This week I have been thinking about the reorganisation of the Church in Melbourne. I was listening to a podcast on urbanization and the sacred which got me thinking about Melbourne generally. How do I see Melbourne?
So, I would like to start with a question: how would you describe Melbourne to a stranger? Another way of asking the same question: when someone visits Melbourne, what would you show him or her? Would you take them to the MCG or Healesville Sanctuary, maybe the Twelve Apostles or Portsea Back Beach? Would you prefer to do a foody tour, maybe the Queen Vic, South Melbourne or Dandenong markets, brunch somewhere or a pub lunch, and then your favourite Viet or Greek restaurant or just your favourite neighbourhood in which to graze? Perhaps a bar-hop round the CBD after a trip to Heide or the NGV or a show at the Arts Centre? Or perhaps drinks are an entrée to a concert at the Forum? How would you describe Melbourne? And I would like to you to hold on to that question.
I mentioned a podcast on cities and Christianity before. I was listening to it on my walk. The talk in question was the first in a series looking at how our faith understands cities. The speaker mentioned how the Book of Revelation sees paradise as a city, the new Jerusalem. He therefore suggested that we needed to think about cities, think about their form, think about their conditions, but most of all to think about their point. Why do they exist? What do they so that other communities don’t?
I was sitting in my car listening to the end of this talk, wondering about the point of cities, when a class of school children walked past my car. It was a class of children with various disabilities. Some had different syndromes, some were in wheelchairs, most seemed to have some form of intellectual disability. And they were doing what any class of children that age would do. Some were enjoying the gorgeous weather walking hand in hand with their carers; some were talking to each other; some were causing trouble for those looking after them; some were getting distracted by life happening around them. And I could not stop thinking about this revelation the whole way home.
Later that day, I came across a message online that spoke to this revelation. Someone had written and I quote:
We would know we had become a civilised society if parents of profoundly disabled children were able to face up to their own mortality without the additional anxiety of not knowing whether their children will be able to live a decent life when they’re gone.
Pope Benedict when he spoke on today’s readings noted a strong connection between our gospel and second reading. He said part and parcel of proclaiming Jesus as the Christ is the picking up of one’s Cross. It is not enough to say the truth, one has to live it. Faith without action is dead. This is the mystery of the Incarnation. The concrete life of divine revelation.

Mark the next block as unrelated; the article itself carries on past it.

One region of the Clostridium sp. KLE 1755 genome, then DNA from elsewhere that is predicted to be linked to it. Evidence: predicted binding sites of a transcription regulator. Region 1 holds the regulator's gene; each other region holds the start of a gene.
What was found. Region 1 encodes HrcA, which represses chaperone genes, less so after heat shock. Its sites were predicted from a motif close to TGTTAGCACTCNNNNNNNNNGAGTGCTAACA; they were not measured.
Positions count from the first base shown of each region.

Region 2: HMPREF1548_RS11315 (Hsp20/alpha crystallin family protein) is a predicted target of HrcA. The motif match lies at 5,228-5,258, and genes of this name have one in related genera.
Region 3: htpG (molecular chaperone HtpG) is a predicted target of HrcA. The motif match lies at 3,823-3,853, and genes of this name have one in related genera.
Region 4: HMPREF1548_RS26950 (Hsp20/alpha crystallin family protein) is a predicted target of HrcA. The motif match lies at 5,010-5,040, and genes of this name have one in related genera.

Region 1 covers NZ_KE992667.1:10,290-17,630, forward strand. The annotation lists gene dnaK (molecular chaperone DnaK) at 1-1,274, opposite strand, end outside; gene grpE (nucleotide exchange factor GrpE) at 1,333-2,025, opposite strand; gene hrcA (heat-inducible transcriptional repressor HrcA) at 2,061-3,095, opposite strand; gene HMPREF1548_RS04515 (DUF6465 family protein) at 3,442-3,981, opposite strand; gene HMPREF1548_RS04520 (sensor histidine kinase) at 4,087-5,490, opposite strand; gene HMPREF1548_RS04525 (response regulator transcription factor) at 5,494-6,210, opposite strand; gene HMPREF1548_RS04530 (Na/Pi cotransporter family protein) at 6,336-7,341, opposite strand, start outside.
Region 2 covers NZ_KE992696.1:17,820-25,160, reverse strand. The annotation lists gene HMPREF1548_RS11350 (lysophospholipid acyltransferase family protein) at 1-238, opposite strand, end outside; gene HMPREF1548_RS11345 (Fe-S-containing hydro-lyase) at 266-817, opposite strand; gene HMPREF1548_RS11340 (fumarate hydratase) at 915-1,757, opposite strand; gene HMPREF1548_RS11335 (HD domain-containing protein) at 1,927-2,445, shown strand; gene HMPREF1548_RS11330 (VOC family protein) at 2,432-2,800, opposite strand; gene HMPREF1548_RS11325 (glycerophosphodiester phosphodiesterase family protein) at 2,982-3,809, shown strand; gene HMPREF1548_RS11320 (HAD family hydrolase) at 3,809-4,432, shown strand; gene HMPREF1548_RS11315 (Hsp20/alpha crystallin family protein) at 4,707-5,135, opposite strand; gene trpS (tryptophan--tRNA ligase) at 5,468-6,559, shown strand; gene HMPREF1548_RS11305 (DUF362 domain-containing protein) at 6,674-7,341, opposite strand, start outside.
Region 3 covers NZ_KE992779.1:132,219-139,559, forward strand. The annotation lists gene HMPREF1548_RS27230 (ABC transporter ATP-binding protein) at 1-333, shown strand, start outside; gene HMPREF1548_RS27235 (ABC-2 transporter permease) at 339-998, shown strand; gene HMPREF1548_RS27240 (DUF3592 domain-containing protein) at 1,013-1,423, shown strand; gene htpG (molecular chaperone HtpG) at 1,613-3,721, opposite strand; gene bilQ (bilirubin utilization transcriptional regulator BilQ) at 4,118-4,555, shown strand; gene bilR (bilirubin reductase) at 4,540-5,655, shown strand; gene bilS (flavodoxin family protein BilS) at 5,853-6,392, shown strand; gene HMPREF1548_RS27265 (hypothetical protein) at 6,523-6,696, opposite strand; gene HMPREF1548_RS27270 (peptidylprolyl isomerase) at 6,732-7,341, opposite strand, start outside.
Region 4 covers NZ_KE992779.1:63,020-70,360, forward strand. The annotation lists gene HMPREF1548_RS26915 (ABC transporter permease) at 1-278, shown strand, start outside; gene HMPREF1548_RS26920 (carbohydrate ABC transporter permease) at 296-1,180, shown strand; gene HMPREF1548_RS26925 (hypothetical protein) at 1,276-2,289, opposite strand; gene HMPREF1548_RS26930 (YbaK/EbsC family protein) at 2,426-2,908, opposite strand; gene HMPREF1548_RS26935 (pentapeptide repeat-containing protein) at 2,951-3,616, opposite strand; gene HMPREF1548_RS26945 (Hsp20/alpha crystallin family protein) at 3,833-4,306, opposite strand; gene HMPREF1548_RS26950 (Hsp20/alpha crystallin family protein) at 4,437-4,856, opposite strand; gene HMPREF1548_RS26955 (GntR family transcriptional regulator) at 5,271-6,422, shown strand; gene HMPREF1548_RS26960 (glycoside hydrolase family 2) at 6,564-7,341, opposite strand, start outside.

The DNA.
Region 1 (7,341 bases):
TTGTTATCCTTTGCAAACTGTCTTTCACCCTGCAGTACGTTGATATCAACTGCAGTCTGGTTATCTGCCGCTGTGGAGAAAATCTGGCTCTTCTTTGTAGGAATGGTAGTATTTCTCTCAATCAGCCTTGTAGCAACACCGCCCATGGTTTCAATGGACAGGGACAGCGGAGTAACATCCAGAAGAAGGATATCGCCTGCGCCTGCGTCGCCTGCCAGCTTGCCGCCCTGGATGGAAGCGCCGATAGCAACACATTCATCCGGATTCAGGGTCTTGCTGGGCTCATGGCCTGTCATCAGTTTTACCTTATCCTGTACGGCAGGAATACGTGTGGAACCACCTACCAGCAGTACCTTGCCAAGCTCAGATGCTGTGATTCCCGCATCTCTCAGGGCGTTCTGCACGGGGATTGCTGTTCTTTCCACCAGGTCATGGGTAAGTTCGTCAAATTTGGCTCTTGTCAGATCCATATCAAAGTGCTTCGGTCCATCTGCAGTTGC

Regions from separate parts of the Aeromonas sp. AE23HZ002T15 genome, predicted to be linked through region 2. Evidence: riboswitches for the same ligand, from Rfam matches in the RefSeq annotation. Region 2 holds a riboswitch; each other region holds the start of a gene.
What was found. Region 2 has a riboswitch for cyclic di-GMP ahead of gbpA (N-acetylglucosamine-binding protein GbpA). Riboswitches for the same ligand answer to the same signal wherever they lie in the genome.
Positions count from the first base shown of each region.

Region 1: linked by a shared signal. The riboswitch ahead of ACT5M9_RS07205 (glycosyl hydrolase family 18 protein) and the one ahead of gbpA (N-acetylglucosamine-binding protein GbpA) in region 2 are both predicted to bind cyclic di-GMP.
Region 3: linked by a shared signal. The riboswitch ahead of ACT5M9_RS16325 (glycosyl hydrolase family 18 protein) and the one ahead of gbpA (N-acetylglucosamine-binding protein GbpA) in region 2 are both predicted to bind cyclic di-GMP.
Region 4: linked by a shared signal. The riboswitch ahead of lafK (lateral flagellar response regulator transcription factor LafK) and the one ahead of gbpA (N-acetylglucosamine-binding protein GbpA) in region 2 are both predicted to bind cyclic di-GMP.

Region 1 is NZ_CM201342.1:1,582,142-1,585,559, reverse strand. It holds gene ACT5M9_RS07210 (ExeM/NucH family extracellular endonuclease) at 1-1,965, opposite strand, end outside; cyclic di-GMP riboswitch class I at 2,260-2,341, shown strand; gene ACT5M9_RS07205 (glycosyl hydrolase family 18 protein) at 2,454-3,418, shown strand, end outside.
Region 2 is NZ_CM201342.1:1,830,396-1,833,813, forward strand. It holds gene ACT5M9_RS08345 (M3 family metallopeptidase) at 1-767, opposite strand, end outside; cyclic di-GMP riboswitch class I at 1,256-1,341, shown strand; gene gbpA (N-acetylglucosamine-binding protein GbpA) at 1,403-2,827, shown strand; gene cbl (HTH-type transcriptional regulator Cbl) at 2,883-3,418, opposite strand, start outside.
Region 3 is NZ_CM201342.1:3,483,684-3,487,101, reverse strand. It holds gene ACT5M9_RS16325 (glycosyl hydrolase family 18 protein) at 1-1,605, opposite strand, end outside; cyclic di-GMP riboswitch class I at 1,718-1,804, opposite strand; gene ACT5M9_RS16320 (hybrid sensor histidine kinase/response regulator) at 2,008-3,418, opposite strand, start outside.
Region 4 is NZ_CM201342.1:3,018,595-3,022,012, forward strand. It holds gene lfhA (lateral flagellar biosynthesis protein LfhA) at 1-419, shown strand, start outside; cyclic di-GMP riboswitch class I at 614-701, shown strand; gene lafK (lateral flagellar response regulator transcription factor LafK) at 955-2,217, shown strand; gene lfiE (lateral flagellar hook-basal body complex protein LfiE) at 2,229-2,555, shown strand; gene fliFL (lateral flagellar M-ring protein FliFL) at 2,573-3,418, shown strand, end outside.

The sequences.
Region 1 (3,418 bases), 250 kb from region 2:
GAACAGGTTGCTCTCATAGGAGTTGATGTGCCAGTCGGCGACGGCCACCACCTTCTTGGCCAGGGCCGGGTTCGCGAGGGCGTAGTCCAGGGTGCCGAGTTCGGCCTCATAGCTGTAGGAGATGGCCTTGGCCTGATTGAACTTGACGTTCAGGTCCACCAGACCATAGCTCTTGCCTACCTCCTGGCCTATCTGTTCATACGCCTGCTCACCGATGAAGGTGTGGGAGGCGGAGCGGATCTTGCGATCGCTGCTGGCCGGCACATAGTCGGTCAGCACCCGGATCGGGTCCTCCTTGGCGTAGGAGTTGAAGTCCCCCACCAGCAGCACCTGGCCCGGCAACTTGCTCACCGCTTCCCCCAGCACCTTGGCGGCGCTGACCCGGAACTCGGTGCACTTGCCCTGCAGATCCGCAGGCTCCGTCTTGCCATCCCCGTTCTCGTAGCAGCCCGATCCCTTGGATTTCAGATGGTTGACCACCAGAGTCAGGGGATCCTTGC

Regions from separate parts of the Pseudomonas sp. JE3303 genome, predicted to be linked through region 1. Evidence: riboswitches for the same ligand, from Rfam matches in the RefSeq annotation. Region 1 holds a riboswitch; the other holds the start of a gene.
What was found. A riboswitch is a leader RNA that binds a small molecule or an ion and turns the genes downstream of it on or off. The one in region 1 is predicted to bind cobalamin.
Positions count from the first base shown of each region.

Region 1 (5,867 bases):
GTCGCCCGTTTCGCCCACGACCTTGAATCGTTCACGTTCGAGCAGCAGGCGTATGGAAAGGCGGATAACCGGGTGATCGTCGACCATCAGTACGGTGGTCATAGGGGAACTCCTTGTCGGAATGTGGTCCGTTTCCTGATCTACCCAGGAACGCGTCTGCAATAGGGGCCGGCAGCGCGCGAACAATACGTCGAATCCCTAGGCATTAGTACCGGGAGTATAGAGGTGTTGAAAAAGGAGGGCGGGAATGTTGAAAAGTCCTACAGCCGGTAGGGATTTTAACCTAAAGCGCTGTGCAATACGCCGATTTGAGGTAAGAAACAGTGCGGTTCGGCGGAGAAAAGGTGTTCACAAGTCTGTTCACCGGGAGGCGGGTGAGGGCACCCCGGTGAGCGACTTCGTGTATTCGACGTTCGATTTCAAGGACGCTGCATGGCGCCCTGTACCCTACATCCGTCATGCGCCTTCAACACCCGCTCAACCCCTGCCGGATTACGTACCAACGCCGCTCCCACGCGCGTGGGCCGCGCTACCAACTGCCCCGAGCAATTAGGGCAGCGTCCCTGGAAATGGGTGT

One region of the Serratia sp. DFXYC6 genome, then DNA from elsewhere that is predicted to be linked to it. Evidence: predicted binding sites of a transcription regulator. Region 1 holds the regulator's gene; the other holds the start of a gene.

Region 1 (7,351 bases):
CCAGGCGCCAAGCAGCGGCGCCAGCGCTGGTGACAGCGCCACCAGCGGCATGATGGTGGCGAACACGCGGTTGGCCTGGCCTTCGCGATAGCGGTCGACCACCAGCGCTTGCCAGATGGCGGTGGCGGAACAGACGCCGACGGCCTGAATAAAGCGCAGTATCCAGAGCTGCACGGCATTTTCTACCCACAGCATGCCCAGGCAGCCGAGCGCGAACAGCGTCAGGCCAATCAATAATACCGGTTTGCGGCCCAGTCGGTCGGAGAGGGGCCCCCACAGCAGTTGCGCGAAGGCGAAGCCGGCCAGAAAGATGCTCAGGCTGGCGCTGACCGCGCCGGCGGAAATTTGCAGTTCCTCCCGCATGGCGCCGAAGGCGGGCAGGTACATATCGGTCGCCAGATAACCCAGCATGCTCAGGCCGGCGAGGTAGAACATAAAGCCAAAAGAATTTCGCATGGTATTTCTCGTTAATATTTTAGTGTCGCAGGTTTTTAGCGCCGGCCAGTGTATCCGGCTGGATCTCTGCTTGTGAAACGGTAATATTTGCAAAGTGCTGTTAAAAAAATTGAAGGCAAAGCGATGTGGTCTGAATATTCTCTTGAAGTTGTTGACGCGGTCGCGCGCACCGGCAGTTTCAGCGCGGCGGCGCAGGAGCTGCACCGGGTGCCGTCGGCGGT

I think the same goes for another gospel passage, one related to today’s passage, and one which also is echoed in our first reading today. Our gospel today has Jesus asking the disciples who do people say I am. But we also know that at the end of Matthew’s gospel, Jesus himself tells us who he is. He is the lonely, the one in prison, the sick, the dying, the homeless, the desperate, the hungry. Again, it is not enough to say this. We have to live it. We must approach them as we would Christ.
Mark’s gospel that we heard today leaves out a bit we find in Matthew’s version of the same event. In Matthew’s gospel, there is a bit of play on Peter’s name. When Peter makes his confession, Jesus says, “You are Peter (meaning rock) and on this rock I will build my Church.” Later, when Peter remonstrates with Jesus over the prophecy of his death, Christ calls Peter a “skandalon” which means stumbling block. And so we have this play on two types of stone, on who Peter is: foundation stone or obstacle.
On a similar theme, some of you might know the story of the martyrdom of St Lawrence. St Lawrence was in charge of the funds of the Church of Rome. When the prefect of Rome demanded he hand over the treasure of the Church to the government, he gave away everything to the needy and then presented to the prefect all the crippled, poor and suffering people in the church as the church’s treasure.
So, how do we view the poor, the disabled, the vulnerable in Melbourne? Are they trash or treasure? Are they the cornerstone of what we are building or an obstacle to where we want to go? Basically, if Melbourne is supposed to be a foretaste of heaven, if cities somehow are supposed to make present the body of Christ, when Jesus asks us who do people say Melbourne is, what would we say? More importantly, when Jesus asks us who do you say I am, what would we say? Finally, would anyone know that answer from looking at our lives, from looking at our city?